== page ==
This is an edited version of the CAMP IDEX mediation webinar on ‘Building a social muscle and finding common ground.’ Adversarial behaviours dominate our lives, but the culture of collaboration is growing. Justice Kurian Joseph, Sriram Panchu and Rohini Nilekani discuss how mediation can help society find common ground in this session, moderated by Krishna Udayasankar,
I have been very lucky in my life, to be an active member of civil society and a philanthropist, as well as having a ringside seat to the corporate and government sector thanks to my husband, Nandan. Through these experiences, I was able to see that, at the core of it, all three sectors of Samaaj, Bazaar, and Sarkaar, seemed to have similar societal goals but there was a lot of friction between them because of their different approaches. This was especially true when it came to civil society and the Bazaar sector, and the Samaaj and Bazaar sector. But whether one is at the World Social Forum or the World Economic Forum, eventually people were talking about how humanity can live together and be sustainable and equitable. The problem is that there are many different paths to those goals and not enough conversations happening across the divides.
This realisation is what inspired me to start my show and my book. There were a lot of positive responses from that, and the people I spoke to were more than happy to have that dialogue. It’s just that nobody had actually made the dialogue happen, so I saw a great need for intermediary organisations to come together and provide platforms for civil public discourse. With the rise of social media and deepening political polarisation, the need for bringing sectors and players together seems to be more urgent than ever. So I set up a philanthropic portfolio around the idea of Uncommon Ground which asks whether we can have safe shared spaces to talk through our differences.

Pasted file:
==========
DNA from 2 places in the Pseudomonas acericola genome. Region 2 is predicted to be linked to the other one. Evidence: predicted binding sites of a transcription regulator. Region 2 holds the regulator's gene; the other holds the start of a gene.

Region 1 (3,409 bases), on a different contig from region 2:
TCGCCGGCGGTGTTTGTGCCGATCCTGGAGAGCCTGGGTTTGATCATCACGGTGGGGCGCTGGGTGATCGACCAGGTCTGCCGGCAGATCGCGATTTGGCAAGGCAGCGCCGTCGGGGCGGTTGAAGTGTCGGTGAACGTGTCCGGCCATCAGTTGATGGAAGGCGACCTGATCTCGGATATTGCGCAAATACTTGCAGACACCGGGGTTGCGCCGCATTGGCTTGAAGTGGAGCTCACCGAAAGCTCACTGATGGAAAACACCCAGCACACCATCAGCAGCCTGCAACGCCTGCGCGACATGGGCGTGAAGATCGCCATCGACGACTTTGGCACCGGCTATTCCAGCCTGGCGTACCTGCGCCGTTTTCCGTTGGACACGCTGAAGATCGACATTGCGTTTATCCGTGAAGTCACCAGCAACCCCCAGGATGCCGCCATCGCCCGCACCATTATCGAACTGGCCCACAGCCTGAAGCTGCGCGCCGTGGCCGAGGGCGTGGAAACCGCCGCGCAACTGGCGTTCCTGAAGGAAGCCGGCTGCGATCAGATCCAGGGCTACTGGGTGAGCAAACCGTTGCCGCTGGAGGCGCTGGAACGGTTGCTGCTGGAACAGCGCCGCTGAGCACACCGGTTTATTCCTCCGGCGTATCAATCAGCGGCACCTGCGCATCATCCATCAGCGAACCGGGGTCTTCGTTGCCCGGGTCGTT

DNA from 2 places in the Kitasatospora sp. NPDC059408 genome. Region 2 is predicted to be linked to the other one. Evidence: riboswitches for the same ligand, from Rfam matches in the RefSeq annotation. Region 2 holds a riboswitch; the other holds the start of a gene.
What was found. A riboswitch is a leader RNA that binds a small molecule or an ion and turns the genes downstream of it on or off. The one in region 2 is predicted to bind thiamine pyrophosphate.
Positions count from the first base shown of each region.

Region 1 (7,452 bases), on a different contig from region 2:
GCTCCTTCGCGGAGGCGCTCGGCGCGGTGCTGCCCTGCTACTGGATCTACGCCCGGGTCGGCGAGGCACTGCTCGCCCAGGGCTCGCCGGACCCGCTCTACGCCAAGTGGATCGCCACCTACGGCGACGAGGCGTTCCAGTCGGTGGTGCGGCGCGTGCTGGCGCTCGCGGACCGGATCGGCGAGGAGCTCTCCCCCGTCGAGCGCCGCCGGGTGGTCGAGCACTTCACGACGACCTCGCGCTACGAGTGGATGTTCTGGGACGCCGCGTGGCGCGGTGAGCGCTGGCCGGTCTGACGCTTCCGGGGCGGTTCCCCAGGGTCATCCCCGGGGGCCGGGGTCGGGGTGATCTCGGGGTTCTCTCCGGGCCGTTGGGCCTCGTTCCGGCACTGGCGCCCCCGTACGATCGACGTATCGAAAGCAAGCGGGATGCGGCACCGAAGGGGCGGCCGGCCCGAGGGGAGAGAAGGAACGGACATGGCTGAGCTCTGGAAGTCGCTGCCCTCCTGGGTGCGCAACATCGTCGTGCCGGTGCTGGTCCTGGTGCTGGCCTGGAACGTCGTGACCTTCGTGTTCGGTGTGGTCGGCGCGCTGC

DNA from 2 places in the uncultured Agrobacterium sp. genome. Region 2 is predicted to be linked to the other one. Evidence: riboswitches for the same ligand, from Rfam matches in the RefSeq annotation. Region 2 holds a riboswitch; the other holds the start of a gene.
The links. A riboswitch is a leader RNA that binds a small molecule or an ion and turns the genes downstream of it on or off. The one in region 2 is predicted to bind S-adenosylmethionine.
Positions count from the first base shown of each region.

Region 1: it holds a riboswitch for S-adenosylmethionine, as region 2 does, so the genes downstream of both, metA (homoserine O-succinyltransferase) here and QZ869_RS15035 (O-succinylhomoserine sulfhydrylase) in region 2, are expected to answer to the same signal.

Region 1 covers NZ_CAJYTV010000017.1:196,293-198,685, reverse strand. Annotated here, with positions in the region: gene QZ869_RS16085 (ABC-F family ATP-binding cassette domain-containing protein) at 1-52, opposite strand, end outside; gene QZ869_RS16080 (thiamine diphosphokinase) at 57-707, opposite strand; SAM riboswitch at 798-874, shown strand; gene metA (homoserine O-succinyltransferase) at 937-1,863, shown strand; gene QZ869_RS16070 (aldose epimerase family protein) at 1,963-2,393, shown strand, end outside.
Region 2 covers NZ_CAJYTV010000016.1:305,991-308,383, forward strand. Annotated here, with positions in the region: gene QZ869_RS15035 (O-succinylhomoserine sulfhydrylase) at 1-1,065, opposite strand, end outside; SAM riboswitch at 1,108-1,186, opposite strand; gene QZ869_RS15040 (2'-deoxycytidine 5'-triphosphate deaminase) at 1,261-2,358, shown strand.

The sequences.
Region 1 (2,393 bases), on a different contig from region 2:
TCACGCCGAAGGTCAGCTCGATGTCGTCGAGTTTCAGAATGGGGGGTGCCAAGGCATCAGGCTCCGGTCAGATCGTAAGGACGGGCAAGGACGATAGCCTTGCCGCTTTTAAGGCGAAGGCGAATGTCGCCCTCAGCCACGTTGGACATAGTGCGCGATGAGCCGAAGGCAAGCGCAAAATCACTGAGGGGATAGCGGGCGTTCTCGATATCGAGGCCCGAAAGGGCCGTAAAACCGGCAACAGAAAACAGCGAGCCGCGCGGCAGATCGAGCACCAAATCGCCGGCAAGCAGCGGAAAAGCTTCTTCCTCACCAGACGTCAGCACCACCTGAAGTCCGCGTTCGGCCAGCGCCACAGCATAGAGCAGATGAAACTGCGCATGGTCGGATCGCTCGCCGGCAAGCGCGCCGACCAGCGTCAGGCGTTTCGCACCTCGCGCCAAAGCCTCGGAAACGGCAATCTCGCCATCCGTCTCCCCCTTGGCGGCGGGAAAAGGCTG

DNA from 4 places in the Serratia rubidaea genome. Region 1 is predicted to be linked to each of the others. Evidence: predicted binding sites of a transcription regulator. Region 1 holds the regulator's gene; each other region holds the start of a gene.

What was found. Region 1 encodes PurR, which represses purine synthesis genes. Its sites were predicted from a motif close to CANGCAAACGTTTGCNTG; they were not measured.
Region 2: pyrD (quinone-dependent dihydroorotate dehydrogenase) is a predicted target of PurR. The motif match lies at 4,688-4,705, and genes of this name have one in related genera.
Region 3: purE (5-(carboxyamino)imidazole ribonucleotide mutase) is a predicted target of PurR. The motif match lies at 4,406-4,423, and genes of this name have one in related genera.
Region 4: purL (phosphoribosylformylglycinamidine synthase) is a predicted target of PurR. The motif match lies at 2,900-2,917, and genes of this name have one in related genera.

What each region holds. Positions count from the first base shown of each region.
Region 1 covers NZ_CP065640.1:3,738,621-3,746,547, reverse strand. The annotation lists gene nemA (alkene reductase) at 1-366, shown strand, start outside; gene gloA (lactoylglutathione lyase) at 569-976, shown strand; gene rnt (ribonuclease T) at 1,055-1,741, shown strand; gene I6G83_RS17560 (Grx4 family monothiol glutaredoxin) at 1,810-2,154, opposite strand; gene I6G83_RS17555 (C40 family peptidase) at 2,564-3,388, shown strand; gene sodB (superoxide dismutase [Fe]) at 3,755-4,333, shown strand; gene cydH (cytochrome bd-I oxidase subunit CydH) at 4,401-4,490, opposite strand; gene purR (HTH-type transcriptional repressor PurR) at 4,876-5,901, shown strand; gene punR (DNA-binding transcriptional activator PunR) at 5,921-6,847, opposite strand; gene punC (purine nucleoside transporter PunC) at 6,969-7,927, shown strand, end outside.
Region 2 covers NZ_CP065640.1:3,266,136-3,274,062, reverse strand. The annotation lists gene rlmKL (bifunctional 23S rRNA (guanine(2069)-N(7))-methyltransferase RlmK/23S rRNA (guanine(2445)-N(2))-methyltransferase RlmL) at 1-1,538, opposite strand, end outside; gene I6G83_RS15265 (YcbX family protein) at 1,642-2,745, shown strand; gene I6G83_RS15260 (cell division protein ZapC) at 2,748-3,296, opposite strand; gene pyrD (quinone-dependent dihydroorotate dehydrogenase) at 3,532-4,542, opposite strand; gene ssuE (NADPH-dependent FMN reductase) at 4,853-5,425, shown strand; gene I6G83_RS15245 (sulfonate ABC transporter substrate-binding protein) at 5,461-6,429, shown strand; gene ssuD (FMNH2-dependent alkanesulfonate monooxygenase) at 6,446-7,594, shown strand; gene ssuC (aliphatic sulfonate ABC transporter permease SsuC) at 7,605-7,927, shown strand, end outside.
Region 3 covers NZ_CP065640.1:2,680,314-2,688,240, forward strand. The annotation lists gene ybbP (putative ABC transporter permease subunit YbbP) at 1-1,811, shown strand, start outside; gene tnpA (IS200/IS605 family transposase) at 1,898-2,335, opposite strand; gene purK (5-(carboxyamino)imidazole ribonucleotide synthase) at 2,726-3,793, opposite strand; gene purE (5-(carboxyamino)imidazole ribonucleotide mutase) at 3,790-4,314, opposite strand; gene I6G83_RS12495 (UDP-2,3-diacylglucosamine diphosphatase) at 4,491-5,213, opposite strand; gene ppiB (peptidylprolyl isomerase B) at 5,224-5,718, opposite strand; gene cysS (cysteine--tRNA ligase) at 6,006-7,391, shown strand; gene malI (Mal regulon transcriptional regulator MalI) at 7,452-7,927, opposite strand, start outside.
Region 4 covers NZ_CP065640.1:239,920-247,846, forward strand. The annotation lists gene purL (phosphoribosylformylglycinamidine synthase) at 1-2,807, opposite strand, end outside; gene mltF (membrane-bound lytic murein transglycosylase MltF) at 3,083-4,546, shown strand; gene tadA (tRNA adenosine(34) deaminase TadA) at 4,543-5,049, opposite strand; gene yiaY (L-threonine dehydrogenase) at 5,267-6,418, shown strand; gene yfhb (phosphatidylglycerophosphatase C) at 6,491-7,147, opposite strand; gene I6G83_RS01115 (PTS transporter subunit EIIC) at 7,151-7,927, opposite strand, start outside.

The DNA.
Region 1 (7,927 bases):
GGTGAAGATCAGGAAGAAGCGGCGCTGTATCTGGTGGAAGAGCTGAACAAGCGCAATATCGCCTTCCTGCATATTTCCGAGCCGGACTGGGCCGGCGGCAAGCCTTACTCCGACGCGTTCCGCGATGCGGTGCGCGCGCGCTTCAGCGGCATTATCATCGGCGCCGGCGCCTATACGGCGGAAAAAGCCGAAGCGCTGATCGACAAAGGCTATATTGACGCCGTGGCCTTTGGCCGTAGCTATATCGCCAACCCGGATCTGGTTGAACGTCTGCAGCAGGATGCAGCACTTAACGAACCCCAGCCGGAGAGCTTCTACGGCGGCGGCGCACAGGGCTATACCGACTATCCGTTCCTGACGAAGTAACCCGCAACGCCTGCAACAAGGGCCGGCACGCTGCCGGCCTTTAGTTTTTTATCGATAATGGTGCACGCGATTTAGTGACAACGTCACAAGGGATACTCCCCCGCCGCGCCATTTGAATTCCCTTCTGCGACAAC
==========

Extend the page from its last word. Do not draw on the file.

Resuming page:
The Purpose of Law
As Justice Joseph mentions, from his experiences as a lawyer and judge, opposing parties may have discussions but that does not necessarily mean that they are fruitful. Instead, we need more dialogue between people and for mediation to alleviate mistrust, wrong notions, and misunderstandings, if we are to move forward as a peaceful society. The purpose of the justice system is the resolution of disputes and settlement of grievances. So we need to create a more balanced atmosphere in our courts, at least between lawyers. Outside the courts, we need to see mediation as a proselytizing process for the justice delivery system to take on, Justice Joseph argues. For example, we could look to the interior system where the village head calls for people, hears both sides, and helps them to bring about peace. Those situations allow for better dialogue between parties. Facilitated dialogue between people also meant less communal problems and inter-community disputes because there were people to guide them and bridge misunderstandings.
Courts however, take a very orthodox position and judges only see their role in terms of deciding the law. But what is the purpose of law? The law is meant to create order in society and to prevent disorder. If we can achieve this by resolving disputes and finding a solution for grievances, what can be more just than that, asks Justice Joseph. We need to differentiate between the idea of law and the idea of justice. Sriram Panchu agrees, noting how every court now has a mediation center where judges routinely refer cases. It’s where a different kind of pathway to resolution is being practiced, with trained lawyers who mediate those cases. So India’s legal system has beautifully intertwined mediation and litigation. With thousands of mediators resolving lakhs of cases, the concept has successfully taken root here.